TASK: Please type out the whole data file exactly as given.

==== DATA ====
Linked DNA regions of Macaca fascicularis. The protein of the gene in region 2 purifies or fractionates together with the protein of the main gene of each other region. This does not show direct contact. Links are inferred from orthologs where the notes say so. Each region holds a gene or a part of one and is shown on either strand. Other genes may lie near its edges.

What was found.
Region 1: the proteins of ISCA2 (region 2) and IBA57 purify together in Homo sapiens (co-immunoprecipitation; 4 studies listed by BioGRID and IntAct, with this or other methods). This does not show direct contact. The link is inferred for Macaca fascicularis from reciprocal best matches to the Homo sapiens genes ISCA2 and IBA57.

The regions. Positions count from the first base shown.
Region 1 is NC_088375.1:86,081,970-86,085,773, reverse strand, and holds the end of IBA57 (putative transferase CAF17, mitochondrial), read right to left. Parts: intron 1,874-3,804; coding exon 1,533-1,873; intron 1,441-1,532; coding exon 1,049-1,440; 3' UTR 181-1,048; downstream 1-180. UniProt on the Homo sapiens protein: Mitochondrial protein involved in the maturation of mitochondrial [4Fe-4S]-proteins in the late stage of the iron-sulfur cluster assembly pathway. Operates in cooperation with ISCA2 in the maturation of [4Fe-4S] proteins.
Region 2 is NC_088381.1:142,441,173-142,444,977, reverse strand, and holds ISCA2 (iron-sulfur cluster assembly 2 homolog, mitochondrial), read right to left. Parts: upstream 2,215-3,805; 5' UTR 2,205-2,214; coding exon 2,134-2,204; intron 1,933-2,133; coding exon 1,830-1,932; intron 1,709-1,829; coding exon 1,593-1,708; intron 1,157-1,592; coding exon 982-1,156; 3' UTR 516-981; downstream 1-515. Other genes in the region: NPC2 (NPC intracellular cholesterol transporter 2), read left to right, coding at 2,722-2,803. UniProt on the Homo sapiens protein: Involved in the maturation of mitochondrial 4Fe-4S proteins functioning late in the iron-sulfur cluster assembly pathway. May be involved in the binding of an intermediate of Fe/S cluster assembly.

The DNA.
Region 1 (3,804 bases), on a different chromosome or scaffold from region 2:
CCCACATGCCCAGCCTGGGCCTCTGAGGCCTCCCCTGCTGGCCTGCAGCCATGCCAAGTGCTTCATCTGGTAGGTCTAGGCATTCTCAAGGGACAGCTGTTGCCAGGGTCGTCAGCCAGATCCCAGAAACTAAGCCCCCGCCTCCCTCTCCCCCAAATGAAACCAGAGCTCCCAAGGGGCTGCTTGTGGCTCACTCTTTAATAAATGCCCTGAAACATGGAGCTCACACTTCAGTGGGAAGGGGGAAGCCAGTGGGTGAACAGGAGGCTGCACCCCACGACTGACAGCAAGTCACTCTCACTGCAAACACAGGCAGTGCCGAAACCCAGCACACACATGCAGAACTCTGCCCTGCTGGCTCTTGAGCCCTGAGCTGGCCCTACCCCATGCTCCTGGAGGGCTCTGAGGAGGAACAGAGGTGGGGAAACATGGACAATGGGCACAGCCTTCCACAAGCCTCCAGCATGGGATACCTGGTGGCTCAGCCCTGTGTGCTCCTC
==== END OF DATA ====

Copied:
Linked DNA regions of Macaca fascicularis. The protein of the gene in region 2 purifies or fractionates together with the protein of the main gene of each other region. This does not show direct contact. Links are inferred from orthologs where the notes say so. Each region holds a gene or a part of one and is shown on either strand. Other genes may lie near its edges.

What was found.
Region 1: the proteins of ISCA2 (region 2) and IBA57 purify together in Homo sapiens (co-immunoprecipitation; 4 studies listed by BioGRID and IntAct, with this or other methods). This does not show direct contact. The link is inferred for Macaca fascicularis from reciprocal best matches to the Homo sapiens genes ISCA2 and IBA57.

The regions. Positions count from the first base shown.
Region 1 is NC_088375.1:86,081,970-86,085,773, reverse strand, and holds the end of IBA57 (putative transferase CAF17, mitochondrial), read right to left. Parts: intron 1,874-3,804; coding exon 1,533-1,873; intron 1,441-1,532; coding exon 1,049-1,440; 3' UTR 181-1,048; downstream 1-180. UniProt on the Homo sapiens protein: Mitochondrial protein involved in the maturation of mitochondrial [4Fe-4S]-proteins in the late stage of the iron-sulfur cluster assembly pathway. Operates in cooperation with ISCA2 in the maturation of [4Fe-4S] proteins.
Region 2 is NC_088381.1:142,441,173-142,444,977, reverse strand, and holds ISCA2 (iron-sulfur cluster assembly 2 homolog, mitochondrial), read right to left. Parts: upstream 2,215-3,805; 5' UTR 2,205-2,214; coding exon 2,134-2,204; intron 1,933-2,133; coding exon 1,830-1,932; intron 1,709-1,829; coding exon 1,593-1,708; intron 1,157-1,592; coding exon 982-1,156; 3' UTR 516-981; downstream 1-515. Other genes in the region: NPC2 (NPC intracellular cholesterol transporter 2), read left to right, coding at 2,722-2,803. UniProt on the Homo sapiens protein: Involved in the maturation of mitochondrial 4Fe-4S proteins functioning late in the iron-sulfur cluster assembly pathway. May be involved in the binding of an intermediate of Fe/S cluster assembly.

The DNA.
Region 1 (3,804 bases), on a different chromosome or scaffold from region 2:
CCCACATGCCCAGCCTGGGCCTCTGAGGCCTCCCCTGCTGGCCTGCAGCCATGCCAAGTGCTTCATCTGGTAGGTCTAGGCATTCTCAAGGGACAGCTGTTGCCAGGGTCGTCAGCCAGATCCCAGAAACTAAGCCCCCGCCTCCCTCTCCCCCAAATGAAACCAGAGCTCCCAAGGGGCTGCTTGTGGCTCACTCTTTAATAAATGCCCTGAAACATGGAGCTCACACTTCAGTGGGAAGGGGGAAGCCAGTGGGTGAACAGGAGGCTGCACCCCACGACTGACAGCAAGTCACTCTCACTGCAAACACAGGCAGTGCCGAAACCCAGCACACACATGCAGAACTCTGCCCTGCTGGCTCTTGAGCCCTGAGCTGGCCCTACCCCATGCTCCTGGAGGGCTCTGAGGAGGAACAGAGGTGGGGAAACATGGACAATGGGCACAGCCTTCCACAAGCCTCCAGCATGGGATACCTGGTGGCTCAGCCCTGTGTGCTCCTC